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Philharmonic Sounds Sour Note but Comes Through in the Finale

August 13, 1984
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The New York Philharmonic Orchestra has dropped plans to perform in Malaysia after a storm of protest from American Jewish leaders and political figures here to the Philharmonic’s bowing to the request of the Malaysian government to drop the work of a Jewish composer from its scheduled program.

The orchestra, under the baton of Zubin Mehta, who is also music director of the Israel Philharmonic, was to have performed in Malaysia early next month. Among the works to be performed included that of Emest Bloch, a Jewish composer who was born in Switzerland in 1880 and who died an American citizen in the United States in 1959. The score he composed in 1916 and which was to have been performed was “Schelomo,” subtitled “A Hebrew Rhapsody for Cello and Orchestra. “But the Malaysian government protested the inclusion of the Bloch piece, noting government policy against the “screening, portrayal or musical presentation of works of Jewish origin.”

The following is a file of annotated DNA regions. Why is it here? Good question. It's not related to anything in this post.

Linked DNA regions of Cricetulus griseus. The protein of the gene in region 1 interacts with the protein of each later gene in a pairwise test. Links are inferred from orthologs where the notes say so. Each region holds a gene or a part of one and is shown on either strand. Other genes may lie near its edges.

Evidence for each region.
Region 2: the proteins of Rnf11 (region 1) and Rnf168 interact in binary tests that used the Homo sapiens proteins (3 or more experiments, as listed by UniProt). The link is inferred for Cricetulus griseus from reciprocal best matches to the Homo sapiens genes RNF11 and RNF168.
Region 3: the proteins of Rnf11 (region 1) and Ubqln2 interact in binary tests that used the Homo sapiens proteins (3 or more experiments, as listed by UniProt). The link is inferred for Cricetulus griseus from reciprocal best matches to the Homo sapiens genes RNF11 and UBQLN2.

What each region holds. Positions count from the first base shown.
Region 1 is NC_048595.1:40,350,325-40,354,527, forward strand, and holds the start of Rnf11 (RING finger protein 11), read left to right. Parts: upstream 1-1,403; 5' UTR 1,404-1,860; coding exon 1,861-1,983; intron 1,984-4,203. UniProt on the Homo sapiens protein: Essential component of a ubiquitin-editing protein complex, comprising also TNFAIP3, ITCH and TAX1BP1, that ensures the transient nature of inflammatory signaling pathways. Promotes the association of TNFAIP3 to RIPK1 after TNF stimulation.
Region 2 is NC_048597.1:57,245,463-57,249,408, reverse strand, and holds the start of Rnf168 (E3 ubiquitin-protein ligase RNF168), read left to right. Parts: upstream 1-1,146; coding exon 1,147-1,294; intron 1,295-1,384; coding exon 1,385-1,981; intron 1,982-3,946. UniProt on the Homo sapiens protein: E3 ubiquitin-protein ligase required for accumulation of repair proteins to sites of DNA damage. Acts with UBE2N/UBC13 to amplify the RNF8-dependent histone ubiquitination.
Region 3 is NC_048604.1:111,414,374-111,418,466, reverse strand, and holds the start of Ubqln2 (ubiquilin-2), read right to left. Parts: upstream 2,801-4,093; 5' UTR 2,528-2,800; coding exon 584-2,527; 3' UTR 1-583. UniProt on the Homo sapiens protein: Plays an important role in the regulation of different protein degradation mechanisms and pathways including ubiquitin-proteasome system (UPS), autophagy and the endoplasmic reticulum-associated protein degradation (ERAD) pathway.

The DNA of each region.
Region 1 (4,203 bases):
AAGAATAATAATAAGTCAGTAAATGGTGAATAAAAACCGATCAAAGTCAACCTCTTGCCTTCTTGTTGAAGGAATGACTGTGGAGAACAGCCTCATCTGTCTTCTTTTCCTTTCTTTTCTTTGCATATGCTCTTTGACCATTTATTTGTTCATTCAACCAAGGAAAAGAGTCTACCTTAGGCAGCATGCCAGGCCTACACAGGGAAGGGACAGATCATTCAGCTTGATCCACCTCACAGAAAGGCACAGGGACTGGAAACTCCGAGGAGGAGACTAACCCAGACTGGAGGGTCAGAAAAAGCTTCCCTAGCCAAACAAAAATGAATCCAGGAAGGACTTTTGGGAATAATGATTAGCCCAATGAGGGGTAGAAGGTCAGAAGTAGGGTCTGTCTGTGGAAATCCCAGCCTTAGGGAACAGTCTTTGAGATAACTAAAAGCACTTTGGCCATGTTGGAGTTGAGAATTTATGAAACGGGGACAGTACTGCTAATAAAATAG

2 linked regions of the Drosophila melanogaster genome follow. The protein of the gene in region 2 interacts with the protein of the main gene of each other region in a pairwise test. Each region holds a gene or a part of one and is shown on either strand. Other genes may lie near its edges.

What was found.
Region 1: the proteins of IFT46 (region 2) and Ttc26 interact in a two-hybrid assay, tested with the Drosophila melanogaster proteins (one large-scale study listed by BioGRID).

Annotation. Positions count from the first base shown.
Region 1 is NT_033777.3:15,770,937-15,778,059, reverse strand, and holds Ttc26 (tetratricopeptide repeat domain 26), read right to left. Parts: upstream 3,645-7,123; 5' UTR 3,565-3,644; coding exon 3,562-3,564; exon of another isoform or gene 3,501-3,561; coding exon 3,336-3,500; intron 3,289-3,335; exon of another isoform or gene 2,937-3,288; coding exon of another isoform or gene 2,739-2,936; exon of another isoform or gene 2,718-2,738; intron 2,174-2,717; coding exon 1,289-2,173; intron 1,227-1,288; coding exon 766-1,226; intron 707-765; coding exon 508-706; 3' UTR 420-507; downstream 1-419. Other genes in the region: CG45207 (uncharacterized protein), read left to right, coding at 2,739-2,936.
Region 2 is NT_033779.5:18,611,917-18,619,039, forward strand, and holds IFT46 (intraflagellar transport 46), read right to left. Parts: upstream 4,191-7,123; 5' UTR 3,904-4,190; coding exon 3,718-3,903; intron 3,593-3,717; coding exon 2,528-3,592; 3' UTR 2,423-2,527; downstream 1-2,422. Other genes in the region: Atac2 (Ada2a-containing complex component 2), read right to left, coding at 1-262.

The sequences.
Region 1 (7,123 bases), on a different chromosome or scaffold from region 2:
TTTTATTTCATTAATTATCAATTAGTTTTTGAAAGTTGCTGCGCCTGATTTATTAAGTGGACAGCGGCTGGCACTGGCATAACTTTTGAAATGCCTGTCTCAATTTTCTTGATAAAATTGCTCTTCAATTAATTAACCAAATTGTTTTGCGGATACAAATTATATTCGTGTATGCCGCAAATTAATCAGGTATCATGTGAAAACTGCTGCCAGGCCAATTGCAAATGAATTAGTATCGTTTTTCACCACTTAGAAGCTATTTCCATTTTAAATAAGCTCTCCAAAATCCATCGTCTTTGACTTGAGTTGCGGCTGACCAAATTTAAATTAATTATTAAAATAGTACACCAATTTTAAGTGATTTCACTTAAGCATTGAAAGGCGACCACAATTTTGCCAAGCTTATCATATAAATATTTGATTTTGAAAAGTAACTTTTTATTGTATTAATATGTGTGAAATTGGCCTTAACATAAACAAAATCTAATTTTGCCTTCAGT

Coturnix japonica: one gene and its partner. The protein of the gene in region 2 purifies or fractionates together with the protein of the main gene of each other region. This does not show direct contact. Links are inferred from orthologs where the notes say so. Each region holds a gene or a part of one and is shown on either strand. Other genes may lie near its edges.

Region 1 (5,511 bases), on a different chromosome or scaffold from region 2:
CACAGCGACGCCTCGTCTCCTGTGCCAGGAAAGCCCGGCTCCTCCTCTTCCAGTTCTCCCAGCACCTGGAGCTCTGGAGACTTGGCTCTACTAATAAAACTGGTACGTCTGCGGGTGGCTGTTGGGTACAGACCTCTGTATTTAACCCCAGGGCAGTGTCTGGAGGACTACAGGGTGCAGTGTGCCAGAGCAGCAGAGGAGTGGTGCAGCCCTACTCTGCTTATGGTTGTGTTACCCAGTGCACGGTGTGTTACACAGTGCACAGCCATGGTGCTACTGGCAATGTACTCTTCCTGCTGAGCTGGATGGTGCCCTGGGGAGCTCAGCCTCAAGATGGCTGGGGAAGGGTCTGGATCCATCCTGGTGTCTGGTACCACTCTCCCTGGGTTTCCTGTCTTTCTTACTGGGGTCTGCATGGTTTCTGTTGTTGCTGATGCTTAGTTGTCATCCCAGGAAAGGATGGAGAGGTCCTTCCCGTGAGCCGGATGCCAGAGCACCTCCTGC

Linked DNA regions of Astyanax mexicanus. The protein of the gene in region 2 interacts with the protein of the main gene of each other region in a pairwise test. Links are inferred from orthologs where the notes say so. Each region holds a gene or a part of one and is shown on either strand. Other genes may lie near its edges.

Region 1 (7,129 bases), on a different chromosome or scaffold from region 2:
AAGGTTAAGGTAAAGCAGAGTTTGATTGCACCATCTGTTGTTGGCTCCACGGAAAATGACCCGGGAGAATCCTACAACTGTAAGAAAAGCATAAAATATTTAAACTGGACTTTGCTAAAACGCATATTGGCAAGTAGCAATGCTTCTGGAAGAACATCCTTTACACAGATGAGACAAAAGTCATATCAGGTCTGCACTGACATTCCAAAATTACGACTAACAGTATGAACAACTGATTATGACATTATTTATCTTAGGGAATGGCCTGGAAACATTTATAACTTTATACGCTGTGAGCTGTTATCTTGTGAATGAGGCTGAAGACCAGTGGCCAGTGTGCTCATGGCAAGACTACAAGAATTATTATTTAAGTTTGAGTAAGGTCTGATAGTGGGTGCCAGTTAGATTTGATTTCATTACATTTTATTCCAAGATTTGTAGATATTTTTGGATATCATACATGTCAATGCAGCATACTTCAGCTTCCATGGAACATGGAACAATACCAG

Malaysia, a predominantly Moslem country, did not voice opposition to the inclusion of works of other Jewish composers in the program, such as Leonard Bernstein, George Gershwin, Aaron Copland. In cancelling the Bloch piece late last week, the Philharmonic acknowledged deferring to the wishes of the host country.

But after bowing to the Malaysian request, the Orchestra and Citibank, which is sponsoring the Philharmonic’s Asian tour, were deluged with criticism and decided to cancel the scheduled stop-over in Malaysia. Outraged Jewish leaders and political figures blasted the Malaysian request as cultural blackmail, reminiscent of Nazi book-burning, and cultural anti-Semitism. Some of the critics later praised the Philharmonic after it announced that it would not perform in Malaysia.

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